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Bodhisattva

In Mahayana Buddhism, a Bodhisattva (Sanskrit: a person bent on and striving for Enlightenment) is a being with the determination to aid others, out of compassion, on their quest for the highest state of liberation, Nirvana. Having remained in this world of endless rebirth (Wheel of Life), this individual has taken the Bodhisattva's vow not to attain Enlightenment until all other beings have achieved liberation.

In Theravada Buddhism, the Bodhisatta (Pali) is an aspirant striving for Enlightenment, so that once Awakened, he or she may efficiently aid other beings with the expertise of supreme Enlightenment. In the holy Tipitaka, Siddhattha Gotama's life experience as a bodhisatta before Buddhahood is recorded in the texts of the Jataka. Lay Buddhists of Theravada seek inspiration in Gautama's skill as a good layman in these text (which account not only tell of his historical life, but many previous lives). A famous, and presently practicing bodhisatta, is Maitreya (Pali: Metteyya), the soon future Buddha to be who is currently residing in the Tusita world awaiting future rebirth.

A bodhisattva practices several virtues, called the paramitas. Once attaining full Enlightenment, the bodhisatta becomes an Arahant, has 'done what had to be done' and is never again reborn into the Wheel of Life. A later development in the Mahayana school, drawing influence from the Hindu religion, is the ability for bodhisattvas to control their future rebirth, and in doing so, almost angelically saving the unfortunate and secular. This new ability takes on not rebirth but reincarnation, alien to Buddhism law, and is denied by the Theravada school of thought which is known for its orthodoxy.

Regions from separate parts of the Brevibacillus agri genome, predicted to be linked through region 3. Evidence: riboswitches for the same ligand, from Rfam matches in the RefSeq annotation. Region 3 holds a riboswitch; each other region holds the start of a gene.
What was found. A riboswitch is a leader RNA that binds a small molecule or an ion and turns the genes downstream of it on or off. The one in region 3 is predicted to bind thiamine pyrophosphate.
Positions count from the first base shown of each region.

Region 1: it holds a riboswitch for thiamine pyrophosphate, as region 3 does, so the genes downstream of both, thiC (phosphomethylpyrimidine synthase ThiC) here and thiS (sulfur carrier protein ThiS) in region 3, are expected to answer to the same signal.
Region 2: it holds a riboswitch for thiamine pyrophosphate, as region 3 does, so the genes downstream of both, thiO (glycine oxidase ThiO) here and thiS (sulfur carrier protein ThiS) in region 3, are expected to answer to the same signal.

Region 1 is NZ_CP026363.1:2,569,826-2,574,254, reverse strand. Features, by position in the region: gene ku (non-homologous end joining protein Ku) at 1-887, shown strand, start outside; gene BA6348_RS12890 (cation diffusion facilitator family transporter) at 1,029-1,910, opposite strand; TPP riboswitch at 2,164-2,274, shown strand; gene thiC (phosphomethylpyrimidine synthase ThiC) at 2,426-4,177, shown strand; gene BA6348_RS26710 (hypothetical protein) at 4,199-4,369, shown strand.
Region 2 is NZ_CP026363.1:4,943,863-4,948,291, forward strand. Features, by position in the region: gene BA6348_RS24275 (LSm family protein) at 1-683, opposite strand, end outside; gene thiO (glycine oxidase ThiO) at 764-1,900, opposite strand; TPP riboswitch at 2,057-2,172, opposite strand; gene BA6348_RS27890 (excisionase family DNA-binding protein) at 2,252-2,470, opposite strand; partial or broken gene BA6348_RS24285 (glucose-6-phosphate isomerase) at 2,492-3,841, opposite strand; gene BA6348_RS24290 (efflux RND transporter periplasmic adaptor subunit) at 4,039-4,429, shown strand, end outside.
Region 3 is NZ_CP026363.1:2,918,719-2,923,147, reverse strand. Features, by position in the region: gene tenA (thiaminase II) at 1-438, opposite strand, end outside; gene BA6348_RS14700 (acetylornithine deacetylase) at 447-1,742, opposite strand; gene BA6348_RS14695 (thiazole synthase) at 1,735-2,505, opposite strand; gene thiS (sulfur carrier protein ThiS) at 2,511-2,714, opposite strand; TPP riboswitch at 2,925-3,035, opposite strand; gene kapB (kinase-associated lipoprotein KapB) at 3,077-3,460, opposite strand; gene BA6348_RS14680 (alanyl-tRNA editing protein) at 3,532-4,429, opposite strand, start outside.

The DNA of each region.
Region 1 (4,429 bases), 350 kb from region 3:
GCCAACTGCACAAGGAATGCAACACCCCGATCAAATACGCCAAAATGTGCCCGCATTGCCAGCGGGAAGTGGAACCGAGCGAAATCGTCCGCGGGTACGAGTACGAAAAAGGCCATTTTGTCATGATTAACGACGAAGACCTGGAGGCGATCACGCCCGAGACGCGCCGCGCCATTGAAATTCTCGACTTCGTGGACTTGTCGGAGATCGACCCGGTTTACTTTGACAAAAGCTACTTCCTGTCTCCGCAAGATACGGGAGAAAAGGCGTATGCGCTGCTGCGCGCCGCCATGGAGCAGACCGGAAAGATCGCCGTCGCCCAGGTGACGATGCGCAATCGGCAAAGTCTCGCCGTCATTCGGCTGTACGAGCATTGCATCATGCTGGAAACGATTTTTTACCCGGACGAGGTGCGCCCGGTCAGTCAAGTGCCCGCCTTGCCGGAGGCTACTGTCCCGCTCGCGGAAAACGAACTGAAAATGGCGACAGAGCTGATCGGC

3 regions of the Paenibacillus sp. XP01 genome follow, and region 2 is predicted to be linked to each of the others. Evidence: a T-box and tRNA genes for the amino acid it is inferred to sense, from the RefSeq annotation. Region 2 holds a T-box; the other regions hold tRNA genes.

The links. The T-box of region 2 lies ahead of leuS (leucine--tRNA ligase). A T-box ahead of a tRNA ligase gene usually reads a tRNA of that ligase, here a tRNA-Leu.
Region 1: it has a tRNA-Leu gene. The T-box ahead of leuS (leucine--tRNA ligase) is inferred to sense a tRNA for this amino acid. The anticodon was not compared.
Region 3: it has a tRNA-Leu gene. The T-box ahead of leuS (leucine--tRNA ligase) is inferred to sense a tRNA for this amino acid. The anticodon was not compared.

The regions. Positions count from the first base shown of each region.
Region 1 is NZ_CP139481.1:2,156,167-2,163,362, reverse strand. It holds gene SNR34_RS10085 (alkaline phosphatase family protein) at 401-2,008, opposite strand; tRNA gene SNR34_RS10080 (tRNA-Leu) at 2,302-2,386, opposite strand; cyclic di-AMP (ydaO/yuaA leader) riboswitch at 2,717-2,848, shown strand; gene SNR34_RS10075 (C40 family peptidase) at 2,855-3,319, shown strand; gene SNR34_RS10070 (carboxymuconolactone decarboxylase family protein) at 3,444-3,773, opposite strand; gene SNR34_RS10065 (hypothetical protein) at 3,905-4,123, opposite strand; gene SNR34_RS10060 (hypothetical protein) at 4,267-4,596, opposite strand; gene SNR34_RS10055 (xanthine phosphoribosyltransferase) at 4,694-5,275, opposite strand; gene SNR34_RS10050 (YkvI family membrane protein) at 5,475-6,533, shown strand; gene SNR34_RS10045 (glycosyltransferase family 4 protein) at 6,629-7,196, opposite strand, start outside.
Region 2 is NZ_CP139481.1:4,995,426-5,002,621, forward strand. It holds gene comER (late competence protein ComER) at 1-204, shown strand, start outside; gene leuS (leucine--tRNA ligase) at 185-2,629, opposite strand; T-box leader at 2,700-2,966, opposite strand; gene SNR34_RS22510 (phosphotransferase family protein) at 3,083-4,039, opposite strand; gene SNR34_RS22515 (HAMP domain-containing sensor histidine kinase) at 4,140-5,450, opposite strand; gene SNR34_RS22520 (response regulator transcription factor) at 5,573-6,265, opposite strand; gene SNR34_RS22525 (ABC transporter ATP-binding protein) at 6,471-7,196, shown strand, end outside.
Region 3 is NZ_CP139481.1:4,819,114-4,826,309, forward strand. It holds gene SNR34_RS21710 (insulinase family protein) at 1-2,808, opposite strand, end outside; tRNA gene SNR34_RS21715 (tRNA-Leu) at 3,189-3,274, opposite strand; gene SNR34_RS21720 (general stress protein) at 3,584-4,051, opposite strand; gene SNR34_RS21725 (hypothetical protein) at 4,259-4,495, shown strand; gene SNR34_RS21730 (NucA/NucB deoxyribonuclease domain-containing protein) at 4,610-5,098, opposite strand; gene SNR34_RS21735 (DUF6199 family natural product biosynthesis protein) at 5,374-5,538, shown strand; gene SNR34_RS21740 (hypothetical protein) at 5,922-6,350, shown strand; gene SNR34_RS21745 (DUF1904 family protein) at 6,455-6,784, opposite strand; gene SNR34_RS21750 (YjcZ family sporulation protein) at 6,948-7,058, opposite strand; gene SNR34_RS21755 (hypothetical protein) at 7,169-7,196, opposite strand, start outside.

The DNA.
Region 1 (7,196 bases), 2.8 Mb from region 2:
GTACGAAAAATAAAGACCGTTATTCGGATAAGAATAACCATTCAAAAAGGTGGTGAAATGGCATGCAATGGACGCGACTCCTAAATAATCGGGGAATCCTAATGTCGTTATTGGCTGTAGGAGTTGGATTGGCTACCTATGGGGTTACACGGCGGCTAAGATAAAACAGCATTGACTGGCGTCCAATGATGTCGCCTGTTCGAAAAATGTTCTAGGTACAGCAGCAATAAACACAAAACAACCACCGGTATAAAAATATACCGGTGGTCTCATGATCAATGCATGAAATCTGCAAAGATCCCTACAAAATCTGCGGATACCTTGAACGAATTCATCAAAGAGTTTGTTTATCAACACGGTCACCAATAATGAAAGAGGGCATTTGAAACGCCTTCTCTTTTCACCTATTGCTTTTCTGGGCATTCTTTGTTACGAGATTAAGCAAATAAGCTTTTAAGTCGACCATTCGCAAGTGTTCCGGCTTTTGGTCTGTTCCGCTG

Various traditions within Buddhism believe in certain specific Bodhisattvas. Some Bodhisattvas appear across traditions, but due to language barrirers, mistakenly are seen as separate entities because of the different names and titles. For example, Tibetan Buddhists believe in Chenrezig, who is Avalokitesvara in India, Guan Yin in China, and Kannon in Japan. A modern bodhisattva for many is the 14th Dalai Lama, considered by many as the incarnation of the Bodhisattva of Compassion.

Bodhisattvas are a popular subject in Buddhist art.

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